When the Steinhoff saga broke into the foreground of our political economy over the past couple of weeks, it was followed by a nasty stream of vitriol about white monopoly capital, and white corruption.
These responses were predictable, but no less valid.
The concept of white monopoly capital has more than a touch of truth to it.
The problem is, of course, that post-apartheid corruption and maladministration have provided successive propaganda windfalls to the white community, who would imagine that, now in government, black people were simply “acting according to type”.
To the extent that they are an homologous group, the white community tend to have a self-image of innocence and purity.
This may hark back to the idea that they, notably the Afrikaners, are Africa’s puritans, as the late W A de Klerk suggested, but also on the basis that apartheid and white domination was sufficiently far back in history that we should “stop blaming apartheid” and “move on”.
This assumption runs deep within what may be described as white consciousness.
Only the most egregious defenders of white privilege would deny that white consciousness actually exists – if only as some sort of counterweight to black consciousness.
I seem to recall the New York Times writing in 1994 that white people were emboldened by being white and that they began to wonder aloud about “the state of white consciousness after decades of racist hegemony”.
This white consciousness shapes responses to any new faces, black faces and the very presence of black people, who are automatically assumed to be inherently disreputable and ignorant of “how things work”.
And so, a black person in power is allowed only a single misstep – at least in the eyes of whites – to affirm every prejudice against black people.
It’s like the female driver who turns a corner without indicating and thereby providing absolute proof that all women are bad drivers.
The subtext of so much criticism of democratic South Africa is that “things were better during apartheid”.
This comes with attendant references to corruption and maladministration, all of which are, indeed, hallmarks of the post-apartheid era.
This seems to ignore the fact that apartheid was an inherently unjust system held together by greed, illicit activities and violence.
These were among Hennie van Vuuren’s research findings published earlier this year in his book, Apartheid Guns and Money: A Tale of Profit.
You see, when a black person (or a woman) does something wrong it is because, well, they are black or female.
When a white person does something wrong it is an “error” or, as Hansie Cronje reminded us some time in 2000, the devil has a nasty habit of interfering with the good nature and eternal decency of white people.
And so, Jacob Zuma is believed to be inherently corrupt (I am not saying he is not), but while Markus Jooste, the chief executive of Steinhoff, made “mistakes” that led to almost complete meltdown of his company, he remains a “boykie”, a “nice guy” who steered away from controversy and who is “down-to-earth and well-liked”.
In some ways the Steinhoff saga has been a long time coming. How do we understand it?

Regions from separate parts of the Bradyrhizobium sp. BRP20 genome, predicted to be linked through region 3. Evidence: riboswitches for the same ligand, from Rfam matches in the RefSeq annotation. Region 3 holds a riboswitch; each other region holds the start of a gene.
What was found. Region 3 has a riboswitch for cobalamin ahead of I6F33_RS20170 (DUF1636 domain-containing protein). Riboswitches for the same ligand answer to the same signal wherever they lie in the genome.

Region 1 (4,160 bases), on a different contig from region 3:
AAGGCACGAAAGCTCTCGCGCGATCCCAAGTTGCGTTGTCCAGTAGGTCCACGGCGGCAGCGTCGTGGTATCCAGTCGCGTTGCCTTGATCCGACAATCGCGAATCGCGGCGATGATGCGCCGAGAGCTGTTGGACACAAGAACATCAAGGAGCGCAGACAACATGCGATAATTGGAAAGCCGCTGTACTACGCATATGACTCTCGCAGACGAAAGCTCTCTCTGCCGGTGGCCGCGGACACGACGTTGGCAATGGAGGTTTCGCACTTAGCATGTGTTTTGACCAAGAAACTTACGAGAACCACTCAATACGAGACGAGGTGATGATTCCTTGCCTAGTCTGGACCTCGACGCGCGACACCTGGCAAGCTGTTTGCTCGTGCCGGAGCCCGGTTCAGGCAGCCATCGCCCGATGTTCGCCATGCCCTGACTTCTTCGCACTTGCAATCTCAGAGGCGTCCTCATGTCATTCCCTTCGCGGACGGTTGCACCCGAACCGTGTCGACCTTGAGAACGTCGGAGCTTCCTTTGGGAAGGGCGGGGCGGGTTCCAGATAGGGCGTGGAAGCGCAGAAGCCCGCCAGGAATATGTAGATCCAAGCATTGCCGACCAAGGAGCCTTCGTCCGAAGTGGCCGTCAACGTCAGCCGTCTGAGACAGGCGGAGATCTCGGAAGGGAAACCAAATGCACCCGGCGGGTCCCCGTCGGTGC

Well, one trope may refer to the inherent instability of capitalist markets, with glib responses about “bad decisions” that “markets will punish”.
This seems to preclude human foibles, like greed or that deeply embedded privilege that emboldens reckless behaviour.
Another would be that Jooste had simply been a “bad boy” who needed a time-out, or be sent to his room without his smartphone or tablet.
But there are two other perspectives, to which I alluded above.
A more critical historical reading of the Steinhoff saga may reflect on the political settlement of the early 1990s and what the Italians refer to as transformismo. This is a system of “gentlemen’s agreements” and mutual favours that secured business and landownership of a previous order and remained intact in a new era.
Transformismo, in the South African sense, made sure that “like-minded” people neutralised, co-opted or sidelined more radical groups to ensure continuity and stability.
If stability can be considered positive (I certainly do, but at what cost?), we may remind ourselves that the apartheid state left what has been described as “a very usable blueprint” for state capture.
At a discussion on state capture hosted by the Centre for Constitutional Rights and the School of Public Leadership, investigative journalist and author Pieter-Louis Myburgh said the antecedents of state capture were “certainly present” before 1994.
With reference to Van Vuuren’s findings, Myburgh said: “We shouldn’t kid ourselves that the advent of corruption is one that only occurred with the rise to power of the ANC-led government.”
The type of power and privilege that Jooste has enjoyed is evident across institutions in South Africa, and will remain in place partly because of transformismo, but also because of a lack of courage to actually do something proactive about its pervasiveness.
V S Naipaul’s mimic women and men, now in post-colonial positions of power, are more concerned about their personal image and pecuniary gain than they are with justice.
If any good can come of the Steinhoff saga, it would have to be that white people accept that they can be as corrupt as everyone else – and are, therefore, all too human.
We can only hope the Steinhoff saga does not feed the hounds of populism as we enter an epoch-defining few days in South Africa.